Blueberries store well, up to seven to 10 days in the refrigerator. Salinas recommends storing them in an airtight container lined on the top and bottom with dry paper towels. The fruit lend themselves to all manner of baked goods, preserves and even some savory dishes. My favorite way to eat blueberries is in a crisp, served warm with a dollop of lavender-infused whipped cream.
In fact, blueberries lend themselves well to pairing with a number of other fruit, herbs or spices, including lemon, stonefruit, other berries, lemon verbena or rose geranium. I especially like to make herb-infused simple syrups or flavor whipping cream with a hint of herb or spice for adding an intriguing note to compotes or as a garnish on a dessert.
An excellent resource for pairing flavors and providing recipe guidelines for these types of infusions is "The Herbfarm Cookbook" by Jerry Traunfeld (Scribner, $40), as quantities for flavoring agents vary, depending on what you're using and if they're fresh or dried. I've also found that it's always necessary to add a bit of sugar to infused whipping creams to balance the flavors -- the lavender cream, for example, tastes soapy if you forgo the sugar.
If you'd like to use blueberries in a savory dish, stick to using them in a compote or sauce for game such as duck, quail or venison, perhaps enriched with port or a full-bodied red wine. Or experiment with salads or vinaigrettes -- blueberry vinegar is available at specialty food stores.
Blueberries are available from the following farms: Kennedy Farms, Berkeley, Marin and Jack London farmers' markets; Sierra Cascade Blueberries, Berkeley and San Francisco Ferry Building farmers' markets.
BERRY CRISP WITH LAVENDER CREAM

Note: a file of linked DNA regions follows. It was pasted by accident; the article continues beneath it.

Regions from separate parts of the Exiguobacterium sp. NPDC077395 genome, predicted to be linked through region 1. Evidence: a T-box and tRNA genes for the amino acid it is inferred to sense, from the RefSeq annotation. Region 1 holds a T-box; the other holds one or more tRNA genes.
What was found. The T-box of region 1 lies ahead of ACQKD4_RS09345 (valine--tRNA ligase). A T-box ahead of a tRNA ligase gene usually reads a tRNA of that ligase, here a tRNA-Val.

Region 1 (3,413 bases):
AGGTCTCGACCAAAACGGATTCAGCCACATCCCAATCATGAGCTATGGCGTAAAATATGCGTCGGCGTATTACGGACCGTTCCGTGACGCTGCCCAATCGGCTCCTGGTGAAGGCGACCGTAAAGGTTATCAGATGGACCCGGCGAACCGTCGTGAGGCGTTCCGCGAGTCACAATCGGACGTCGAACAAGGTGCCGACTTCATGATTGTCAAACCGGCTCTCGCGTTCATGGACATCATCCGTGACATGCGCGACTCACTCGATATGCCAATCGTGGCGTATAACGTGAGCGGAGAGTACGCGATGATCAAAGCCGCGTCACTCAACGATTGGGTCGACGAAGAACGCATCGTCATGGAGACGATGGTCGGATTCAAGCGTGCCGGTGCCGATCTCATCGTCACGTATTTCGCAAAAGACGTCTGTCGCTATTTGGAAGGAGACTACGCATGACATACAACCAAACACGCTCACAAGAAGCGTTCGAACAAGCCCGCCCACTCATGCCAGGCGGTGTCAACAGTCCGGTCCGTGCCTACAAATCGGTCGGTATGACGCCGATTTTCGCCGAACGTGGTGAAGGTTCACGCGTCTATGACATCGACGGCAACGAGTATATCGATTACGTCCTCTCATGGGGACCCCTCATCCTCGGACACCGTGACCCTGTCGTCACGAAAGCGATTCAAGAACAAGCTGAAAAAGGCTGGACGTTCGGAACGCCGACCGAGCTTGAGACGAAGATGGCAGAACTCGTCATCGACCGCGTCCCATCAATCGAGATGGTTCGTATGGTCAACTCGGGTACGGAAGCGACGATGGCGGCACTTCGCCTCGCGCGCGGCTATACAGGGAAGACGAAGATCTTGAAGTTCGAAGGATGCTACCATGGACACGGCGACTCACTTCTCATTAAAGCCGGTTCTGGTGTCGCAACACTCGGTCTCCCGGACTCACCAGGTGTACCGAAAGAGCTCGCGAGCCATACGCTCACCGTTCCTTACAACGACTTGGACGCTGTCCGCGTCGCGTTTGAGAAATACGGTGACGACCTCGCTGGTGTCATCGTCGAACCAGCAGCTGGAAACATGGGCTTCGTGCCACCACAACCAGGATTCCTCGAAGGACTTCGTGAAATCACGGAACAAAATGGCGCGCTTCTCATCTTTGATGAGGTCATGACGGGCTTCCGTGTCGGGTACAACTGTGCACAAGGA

For the filling:
Unsalted butter for greasing ramekins
2 pints blueberries
2-4 tablespoons of Sugar
1 to 11/2 tablespoon flour
For crisp topping:
1/2 cup hazelnuts or almonds
1 cup flour
3 tablespoon brown sugar
2 tablespoons granulated sugar
1/8 teaspoon cinnamon
6 tablespoons (3/4 stick) unsalted butter
Preheat oven to 375 degrees. Lightly butter six 4-ounce ramekins and set on a baking sheet.
Add berries to a large bowl and toss them with the sugar and flour. Use the larger amount of flour if the berries are juicy. Let stand while you make the crisp topping.
Chop nuts medium-fine and set aside. Combine the flour, brown sugar, granulated sugar, cinnamon, and salt in a mixing bowl. Cut the butter into small pieces. Work it into the flour mixture with your fingers until crumbly. Add the chopped nuts and mix well -- the topping should hold together when squeezed (can be prepared up to a week ahead and refrigerated.)
Put the berry mixture into the ramekins, filling them 3/4 of the way up. Coat top of berries evenly with crisp mixture and press down lightly. Slide the baking sheet of ramekins onto the center rack of the oven for 35-40 minutes or until the topping is dark golden brown and the juices have thickened slightly. Serve warm with lavender cream.
1 cup heavy cream
1 tablespoon chopped dried lavender blossoms
2 tablespoons powdered sugar
Stir the cream and lavender together. Refrigerate, covered, for 3 hours. Just before serving, strain through a fine sieve and add the powdered sugar. Whip until soft peaks form. Refrigerate until ready to use.
Per Serving: 533 Calories; 34g Fat; 5g Protein; 56g Carbohydrate; 4g Dietary Fiber; 85mg Cholesterol; 25mg Sodium.